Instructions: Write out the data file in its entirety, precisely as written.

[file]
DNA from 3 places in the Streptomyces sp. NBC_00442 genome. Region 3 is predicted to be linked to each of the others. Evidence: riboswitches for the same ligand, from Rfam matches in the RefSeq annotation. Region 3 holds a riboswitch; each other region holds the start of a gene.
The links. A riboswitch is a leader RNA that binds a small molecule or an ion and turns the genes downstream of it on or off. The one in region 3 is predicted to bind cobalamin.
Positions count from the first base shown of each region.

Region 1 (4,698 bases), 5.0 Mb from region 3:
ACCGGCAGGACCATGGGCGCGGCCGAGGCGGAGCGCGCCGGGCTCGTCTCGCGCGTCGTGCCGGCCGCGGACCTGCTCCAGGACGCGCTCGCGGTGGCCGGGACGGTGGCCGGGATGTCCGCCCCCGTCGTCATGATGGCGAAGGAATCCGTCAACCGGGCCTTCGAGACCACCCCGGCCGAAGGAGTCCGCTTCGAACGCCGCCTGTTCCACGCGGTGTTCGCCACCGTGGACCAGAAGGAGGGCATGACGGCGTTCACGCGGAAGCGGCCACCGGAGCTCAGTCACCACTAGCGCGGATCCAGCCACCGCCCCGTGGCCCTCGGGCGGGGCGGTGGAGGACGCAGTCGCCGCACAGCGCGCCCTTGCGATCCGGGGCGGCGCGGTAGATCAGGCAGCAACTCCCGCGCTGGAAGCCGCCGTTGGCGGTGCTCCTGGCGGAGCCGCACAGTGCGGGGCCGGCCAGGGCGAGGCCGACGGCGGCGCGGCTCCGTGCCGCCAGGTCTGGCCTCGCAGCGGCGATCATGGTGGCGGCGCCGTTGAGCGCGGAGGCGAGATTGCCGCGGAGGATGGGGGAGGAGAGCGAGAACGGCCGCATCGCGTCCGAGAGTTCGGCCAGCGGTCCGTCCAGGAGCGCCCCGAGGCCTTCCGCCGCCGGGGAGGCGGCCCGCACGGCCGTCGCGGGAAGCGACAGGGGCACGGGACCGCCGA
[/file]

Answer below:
DNA from 3 places in the Streptomyces sp. NBC_00442 genome. Region 3 is predicted to be linked to each of the others. Evidence: riboswitches for the same ligand, from Rfam matches in the RefSeq annotation. Region 3 holds a riboswitch; each other region holds the start of a gene.
The links. A riboswitch is a leader RNA that binds a small molecule or an ion and turns the genes downstream of it on or off. The one in region 3 is predicted to bind cobalamin.
Positions count from the first base shown of each region.

Region 1 (4,698 bases), 5.0 Mb from region 3:
ACCGGCAGGACCATGGGCGCGGCCGAGGCGGAGCGCGCCGGGCTCGTCTCGCGCGTCGTGCCGGCCGCGGACCTGCTCCAGGACGCGCTCGCGGTGGCCGGGACGGTGGCCGGGATGTCCGCCCCCGTCGTCATGATGGCGAAGGAATCCGTCAACCGGGCCTTCGAGACCACCCCGGCCGAAGGAGTCCGCTTCGAACGCCGCCTGTTCCACGCGGTGTTCGCCACCGTGGACCAGAAGGAGGGCATGACGGCGTTCACGCGGAAGCGGCCACCGGAGCTCAGTCACCACTAGCGCGGATCCAGCCACCGCCCCGTGGCCCTCGGGCGGGGCGGTGGAGGACGCAGTCGCCGCACAGCGCGCCCTTGCGATCCGGGGCGGCGCGGTAGATCAGGCAGCAACTCCCGCGCTGGAAGCCGCCGTTGGCGGTGCTCCTGGCGGAGCCGCACAGTGCGGGGCCGGCCAGGGCGAGGCCGACGGCGGCGCGGCTCCGTGCCGCCAGGTCTGGCCTCGCAGCGGCGATCATGGTGGCGGCGCCGTTGAGCGCGGAGGCGAGATTGCCGCGGAGGATGGGGGAGGAGAGCGAGAACGGCCGCATCGCGTCCGAGAGTTCGGCCAGCGGTCCGTCCAGGAGCGCCCCGAGGCCTTCCGCCGCCGGGGAGGCGGCCCGCACGGCCGTCGCGGGAAGCGACAGGGGCACGGGACCGCCGA